Located in the center of Seoul, Insa-dong was named after two Joseon towns whose names included the syllables ‘In’ from Gwaninbang of Hanseongbu (present-day Seoul) and ‘Sa’ from Daesadong. As the Dohwaseo (Painting Bureau) was established in the area in the early Joseon period, it became the heart of Korea’s arts activities.
In the 1930s, many antique shops were established in the area, followed years later by numerous ateliers, antique furniture shops and Korean folk crafts shops in the 1980s, transforming it into a famous byword for Korean traditions and cultures. Nowadays, traditional craft shops and tea shops exist alongside modern-style buildings in Insa-dong, which still preserves some historic traces of the old Korea.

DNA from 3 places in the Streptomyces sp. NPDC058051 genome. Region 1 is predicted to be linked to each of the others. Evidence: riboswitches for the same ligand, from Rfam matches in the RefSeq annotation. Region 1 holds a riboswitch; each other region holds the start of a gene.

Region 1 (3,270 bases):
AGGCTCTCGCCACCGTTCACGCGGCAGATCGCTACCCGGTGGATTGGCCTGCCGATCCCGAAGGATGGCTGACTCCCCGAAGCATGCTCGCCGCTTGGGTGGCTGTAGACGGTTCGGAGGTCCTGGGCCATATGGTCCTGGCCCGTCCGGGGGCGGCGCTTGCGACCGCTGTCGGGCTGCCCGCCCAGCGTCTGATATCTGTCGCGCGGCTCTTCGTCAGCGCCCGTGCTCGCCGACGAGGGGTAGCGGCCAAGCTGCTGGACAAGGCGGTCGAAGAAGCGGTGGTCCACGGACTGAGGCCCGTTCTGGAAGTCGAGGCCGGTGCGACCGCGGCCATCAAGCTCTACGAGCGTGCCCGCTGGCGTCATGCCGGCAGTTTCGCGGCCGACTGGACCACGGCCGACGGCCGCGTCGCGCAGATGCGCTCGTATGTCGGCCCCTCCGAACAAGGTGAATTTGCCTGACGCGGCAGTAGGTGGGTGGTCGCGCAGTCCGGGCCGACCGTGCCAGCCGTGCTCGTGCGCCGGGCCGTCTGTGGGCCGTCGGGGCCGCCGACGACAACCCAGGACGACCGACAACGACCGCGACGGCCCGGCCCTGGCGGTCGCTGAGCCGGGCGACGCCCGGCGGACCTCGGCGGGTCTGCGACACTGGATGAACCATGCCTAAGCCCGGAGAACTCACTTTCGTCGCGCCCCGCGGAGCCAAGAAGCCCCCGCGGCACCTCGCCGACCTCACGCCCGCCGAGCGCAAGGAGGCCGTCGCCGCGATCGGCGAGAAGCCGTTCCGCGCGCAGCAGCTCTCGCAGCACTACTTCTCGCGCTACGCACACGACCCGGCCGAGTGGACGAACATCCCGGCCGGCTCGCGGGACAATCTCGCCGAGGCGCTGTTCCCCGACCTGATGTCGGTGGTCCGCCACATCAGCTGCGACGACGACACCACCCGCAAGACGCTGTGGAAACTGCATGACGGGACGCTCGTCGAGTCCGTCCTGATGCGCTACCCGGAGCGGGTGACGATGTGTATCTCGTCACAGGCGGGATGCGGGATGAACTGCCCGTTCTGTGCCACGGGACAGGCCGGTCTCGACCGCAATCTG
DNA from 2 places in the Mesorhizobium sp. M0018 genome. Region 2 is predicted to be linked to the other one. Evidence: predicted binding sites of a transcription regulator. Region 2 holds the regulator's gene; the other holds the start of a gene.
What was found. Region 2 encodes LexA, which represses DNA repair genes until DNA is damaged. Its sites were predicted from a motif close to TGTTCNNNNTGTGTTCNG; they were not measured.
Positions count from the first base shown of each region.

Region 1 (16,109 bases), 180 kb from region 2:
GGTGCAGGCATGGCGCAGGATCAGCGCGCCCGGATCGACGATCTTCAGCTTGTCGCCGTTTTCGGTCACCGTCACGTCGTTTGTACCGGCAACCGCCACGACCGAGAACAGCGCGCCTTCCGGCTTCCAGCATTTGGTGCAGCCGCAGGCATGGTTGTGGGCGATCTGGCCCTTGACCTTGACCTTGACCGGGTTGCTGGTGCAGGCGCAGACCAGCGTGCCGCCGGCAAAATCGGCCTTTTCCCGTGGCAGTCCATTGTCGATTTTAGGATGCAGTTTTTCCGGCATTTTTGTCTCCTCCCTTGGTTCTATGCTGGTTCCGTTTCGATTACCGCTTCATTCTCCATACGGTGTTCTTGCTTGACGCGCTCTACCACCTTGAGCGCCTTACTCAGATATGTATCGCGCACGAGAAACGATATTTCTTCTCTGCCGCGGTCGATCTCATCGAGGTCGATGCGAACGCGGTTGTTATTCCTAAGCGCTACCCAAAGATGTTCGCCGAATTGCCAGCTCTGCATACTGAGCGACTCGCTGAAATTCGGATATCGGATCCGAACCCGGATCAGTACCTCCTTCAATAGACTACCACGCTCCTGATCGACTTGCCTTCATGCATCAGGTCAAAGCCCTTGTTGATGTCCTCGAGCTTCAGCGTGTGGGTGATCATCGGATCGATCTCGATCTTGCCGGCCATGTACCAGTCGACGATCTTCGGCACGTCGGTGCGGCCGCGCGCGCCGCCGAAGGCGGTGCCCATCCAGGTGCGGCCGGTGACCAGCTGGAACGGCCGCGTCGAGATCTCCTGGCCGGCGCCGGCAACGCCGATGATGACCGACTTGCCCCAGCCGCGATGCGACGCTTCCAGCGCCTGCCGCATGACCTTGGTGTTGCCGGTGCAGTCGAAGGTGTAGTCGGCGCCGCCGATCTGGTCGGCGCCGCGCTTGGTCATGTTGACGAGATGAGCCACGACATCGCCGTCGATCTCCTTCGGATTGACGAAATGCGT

A Living Museum
Insa-dong, as Seoul’s representative tourism destination and major cultural street, is a long narrow street along which visitors can take a leisurely stroll while appreciating Korea’s culture and traditions. It is connected with Jongno in the south, Bukchon in the north, Jogyesa Temple and Gwanghwamun Plaza in the west, and Unhyeongung Palace and Donhwamun-ro in the east, and is a short walk from Gyeongbokgung and Changdeokgung Palaces, and thus, is truly the heart of Korean culture.
Naminsa Madang Stage, a meeting point and rest area where diverse performances are held from time to time, is situated at the southern entrance to Insa-dong from Jongno 2-ga. A short walk up the main Insadong-gil Road soon reveals numerous street vendors selling snacks and handicrafts, and all kinds of antique stores that sell ancient paintings, frames, brushes, and antique articles.